The average seniority of a data leader in an organization is only 17 months. There are few organizational functions where survivability is so low. The obvious question: why is it so hard for global data leaders to succeed?
In his keynote address at IRM UK last year, Roberto Maranca, now Vice President of Data Excellence at Schneider Electric and previously Chief Data Officer at Lloyds Banking Group and GE, explained very well that there are three main reasons why data teams fail.
First, the data is tribal. Within every organization, there are “tribes” of people who share beliefs, work practices and, most importantly, a dialect. This dialect inevitably colors the data they produce or manipulate. When this data leaves the tribe, it is often considered unfit for consumption by people not belonging to this same tribe.
Second, the data is an afterthought. Many projects depend on it in a very fundamental sense, but by the time people realize that the underlying data isn’t good enough, the budget is nearly exhausted, the deadline is approaching, and there are no more time to go back and fix things. The project therefore continues with decoded data.
Last (but not least!), the benefits of data are still very intangible. It is difficult to quantify the results produced by the work you do. While everyone agrees that “data is the new oil,” many data teams struggle to produce a solid business case.
The Product Data Business Case
Let’s focus on this last point in the area of product data in particular. How can a PIM executive create a rock-solid business case for their project and ensure buy-in and successful execution?
Conventional wisdom holds that the closer you are to the customer, the easier it is to quantify the benefits. It might be more accurate to say “the closer you are to the deal”.
The product data is indeed very close to the transaction. 81% of buyers research products online before making a decision, whether the product is subsequently purchased online or offline. A vast majority of purchases, and therefore – most of the organization’s revenue is heavily influenced by the content of the digital product.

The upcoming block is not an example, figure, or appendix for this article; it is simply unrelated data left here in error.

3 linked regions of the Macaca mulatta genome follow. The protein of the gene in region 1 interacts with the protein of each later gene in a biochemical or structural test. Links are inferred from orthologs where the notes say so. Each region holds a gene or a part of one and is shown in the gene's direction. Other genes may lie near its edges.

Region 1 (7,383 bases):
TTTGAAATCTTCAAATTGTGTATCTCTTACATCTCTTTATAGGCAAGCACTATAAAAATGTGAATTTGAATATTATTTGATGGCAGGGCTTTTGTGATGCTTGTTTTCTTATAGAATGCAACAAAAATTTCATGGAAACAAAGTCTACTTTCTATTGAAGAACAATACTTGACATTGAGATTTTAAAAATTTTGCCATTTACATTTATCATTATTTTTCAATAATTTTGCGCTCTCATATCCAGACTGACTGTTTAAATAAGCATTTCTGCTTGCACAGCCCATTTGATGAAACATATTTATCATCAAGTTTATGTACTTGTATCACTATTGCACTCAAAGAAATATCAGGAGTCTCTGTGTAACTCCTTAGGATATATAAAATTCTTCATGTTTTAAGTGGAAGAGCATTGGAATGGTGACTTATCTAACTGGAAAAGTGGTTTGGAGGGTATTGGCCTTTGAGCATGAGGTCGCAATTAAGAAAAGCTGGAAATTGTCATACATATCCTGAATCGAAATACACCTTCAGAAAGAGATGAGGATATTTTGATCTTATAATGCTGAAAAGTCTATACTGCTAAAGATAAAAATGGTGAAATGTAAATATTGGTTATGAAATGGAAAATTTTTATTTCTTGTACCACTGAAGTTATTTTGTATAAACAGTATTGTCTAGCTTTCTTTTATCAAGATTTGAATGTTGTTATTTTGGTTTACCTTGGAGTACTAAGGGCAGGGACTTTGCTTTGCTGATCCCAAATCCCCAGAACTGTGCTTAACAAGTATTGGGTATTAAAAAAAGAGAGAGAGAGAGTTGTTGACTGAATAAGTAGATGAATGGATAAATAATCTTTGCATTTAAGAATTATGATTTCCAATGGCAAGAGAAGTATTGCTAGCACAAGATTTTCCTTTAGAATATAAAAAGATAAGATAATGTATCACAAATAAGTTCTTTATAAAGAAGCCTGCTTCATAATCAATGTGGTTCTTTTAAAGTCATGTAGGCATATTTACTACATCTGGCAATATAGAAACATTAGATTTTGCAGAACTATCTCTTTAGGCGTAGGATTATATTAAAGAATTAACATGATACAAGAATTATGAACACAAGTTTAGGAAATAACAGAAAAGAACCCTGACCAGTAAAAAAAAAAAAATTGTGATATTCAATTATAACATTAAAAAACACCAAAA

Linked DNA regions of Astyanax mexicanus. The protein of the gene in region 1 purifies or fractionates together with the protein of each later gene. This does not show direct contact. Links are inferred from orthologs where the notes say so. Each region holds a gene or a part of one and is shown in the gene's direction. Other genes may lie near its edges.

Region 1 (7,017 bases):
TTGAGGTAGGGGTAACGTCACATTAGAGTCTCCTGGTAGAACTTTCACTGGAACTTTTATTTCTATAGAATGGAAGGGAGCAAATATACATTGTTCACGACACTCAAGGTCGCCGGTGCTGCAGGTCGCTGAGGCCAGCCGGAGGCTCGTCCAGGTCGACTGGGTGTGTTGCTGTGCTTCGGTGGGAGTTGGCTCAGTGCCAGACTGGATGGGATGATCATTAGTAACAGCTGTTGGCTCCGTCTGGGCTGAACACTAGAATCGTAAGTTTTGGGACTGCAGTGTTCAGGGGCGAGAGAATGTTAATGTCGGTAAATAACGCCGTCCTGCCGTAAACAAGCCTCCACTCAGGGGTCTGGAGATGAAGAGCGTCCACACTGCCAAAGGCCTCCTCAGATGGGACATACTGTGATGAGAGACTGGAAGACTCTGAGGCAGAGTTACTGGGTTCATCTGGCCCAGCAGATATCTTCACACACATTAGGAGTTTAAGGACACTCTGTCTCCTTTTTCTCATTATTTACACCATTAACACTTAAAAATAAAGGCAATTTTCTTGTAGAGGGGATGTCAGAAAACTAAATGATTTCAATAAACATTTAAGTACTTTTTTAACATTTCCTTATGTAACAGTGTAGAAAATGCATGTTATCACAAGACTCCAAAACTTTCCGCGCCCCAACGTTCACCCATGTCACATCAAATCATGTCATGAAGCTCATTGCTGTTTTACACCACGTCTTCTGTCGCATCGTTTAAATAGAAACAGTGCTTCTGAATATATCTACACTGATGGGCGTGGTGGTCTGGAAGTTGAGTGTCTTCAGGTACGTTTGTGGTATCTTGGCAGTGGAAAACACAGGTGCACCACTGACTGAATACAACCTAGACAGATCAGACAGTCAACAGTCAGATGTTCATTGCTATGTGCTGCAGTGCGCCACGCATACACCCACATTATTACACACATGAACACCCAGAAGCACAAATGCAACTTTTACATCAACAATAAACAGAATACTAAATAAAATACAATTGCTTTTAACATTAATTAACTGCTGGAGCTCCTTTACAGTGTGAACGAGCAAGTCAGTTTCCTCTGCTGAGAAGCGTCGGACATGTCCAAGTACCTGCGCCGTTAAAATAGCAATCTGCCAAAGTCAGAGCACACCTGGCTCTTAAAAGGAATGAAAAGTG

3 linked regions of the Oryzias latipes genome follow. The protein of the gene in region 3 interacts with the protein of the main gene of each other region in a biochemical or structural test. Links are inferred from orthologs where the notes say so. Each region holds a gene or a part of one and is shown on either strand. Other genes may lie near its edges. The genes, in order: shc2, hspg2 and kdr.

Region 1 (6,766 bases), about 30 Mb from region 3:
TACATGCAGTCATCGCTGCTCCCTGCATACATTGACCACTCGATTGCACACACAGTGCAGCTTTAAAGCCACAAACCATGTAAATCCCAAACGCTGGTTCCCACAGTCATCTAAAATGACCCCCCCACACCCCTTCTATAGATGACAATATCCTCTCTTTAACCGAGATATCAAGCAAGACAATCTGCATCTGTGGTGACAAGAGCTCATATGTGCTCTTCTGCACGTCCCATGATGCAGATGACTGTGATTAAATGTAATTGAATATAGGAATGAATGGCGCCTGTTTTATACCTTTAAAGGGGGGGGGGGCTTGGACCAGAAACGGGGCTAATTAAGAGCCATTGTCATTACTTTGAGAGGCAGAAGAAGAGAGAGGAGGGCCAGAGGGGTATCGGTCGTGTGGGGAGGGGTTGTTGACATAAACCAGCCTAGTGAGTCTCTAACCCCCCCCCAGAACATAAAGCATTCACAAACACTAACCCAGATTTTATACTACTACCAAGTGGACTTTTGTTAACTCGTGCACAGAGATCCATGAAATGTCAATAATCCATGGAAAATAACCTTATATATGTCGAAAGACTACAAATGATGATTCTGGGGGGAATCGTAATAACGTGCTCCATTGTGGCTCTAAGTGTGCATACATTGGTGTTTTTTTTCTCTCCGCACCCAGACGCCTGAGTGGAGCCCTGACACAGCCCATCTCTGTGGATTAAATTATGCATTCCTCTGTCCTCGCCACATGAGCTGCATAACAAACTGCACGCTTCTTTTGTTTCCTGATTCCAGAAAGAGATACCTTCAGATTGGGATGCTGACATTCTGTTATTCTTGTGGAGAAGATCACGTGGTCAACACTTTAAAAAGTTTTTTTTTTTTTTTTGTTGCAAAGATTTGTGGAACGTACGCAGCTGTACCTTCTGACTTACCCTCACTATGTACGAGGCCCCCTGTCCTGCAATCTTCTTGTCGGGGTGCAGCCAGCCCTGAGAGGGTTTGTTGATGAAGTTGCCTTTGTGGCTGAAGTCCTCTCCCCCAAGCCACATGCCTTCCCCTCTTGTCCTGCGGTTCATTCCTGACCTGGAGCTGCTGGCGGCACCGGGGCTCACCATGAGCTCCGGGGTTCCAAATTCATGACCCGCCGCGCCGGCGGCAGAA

This tells us that there is a strong business case for better product data. Now, how do we calculate it?
It is useful to think of two buckets of benefits.
First, let’s quantify the benefits associated with market reach. Here we can include:
- Faster time to market for products launched by your organization
This is a very tangible and easily quantifiable benefit. All you need to hit the $$$ figure is to understand how quickly you can start selling a new product and what that means in terms of lost revenue right now.
- Faster adoption of new routes to market
These may be new distribution or retail partners, new countries, new markets, new advertising opportunities. All of these require your product data, each in its preferred way and format, with specific customization requirements. Again, by determining how quickly you can get into a new sales channel, for example, you can calculate how quickly you can start generating revenue from that channel and what that means in absolute numbers.
What would it mean for your organization if you could support more sales and marketing channels at once (and keep introducing new ones) without creating a bottleneck in your data teams? Put an amount of $$$ on this one too.
Second, let’s look at the benefits associated with improving product data quality. The rationale goes like this:
- Excellence in PIM enables you to create and maintain up-to-date, rich and comprehensive content for each product.
- Excellence in product data syndication allows you to distribute this product content to all of your business partners and customers in their preferred format and method.
- As a result, your product listings are well-described, up-to-date, and attractive to shoppers – and earn a bigger share of organizational budgets and consumer wallets over competing products.
Now, quantifying this is a bit trickier than market reach benefits.
What you are looking for is an increase in discoverability and conversions for your products. What counts as a good boost varies across sales channels and product categories, of course.
You want to make industry-specific assumptions and then observe the results. Be aware that results will come with a delay, as it takes time for the product content you distribute to trickle down the value chain and present itself to buyers looking to make purchase decisions.
Good hypotheses will likely require segmentation by sales channel, as these will create a different context for your products from a buyer’s perspective. Thus, a different approach is needed to achieve a good fit with the context of each channel.
Hopefully, this gives you a head start in linking data excellence to tangible value for your organization.
Author: Alexandra Maximova: Sasha has been working on enterprise digital transformation initiatives for 5 years. At Productsup, she helps develop the company vision and best practices for the Product Content Syndication solution. She is passionate about all things manufacturing and will show you how to deploy your digital product data in the most impactful way possible.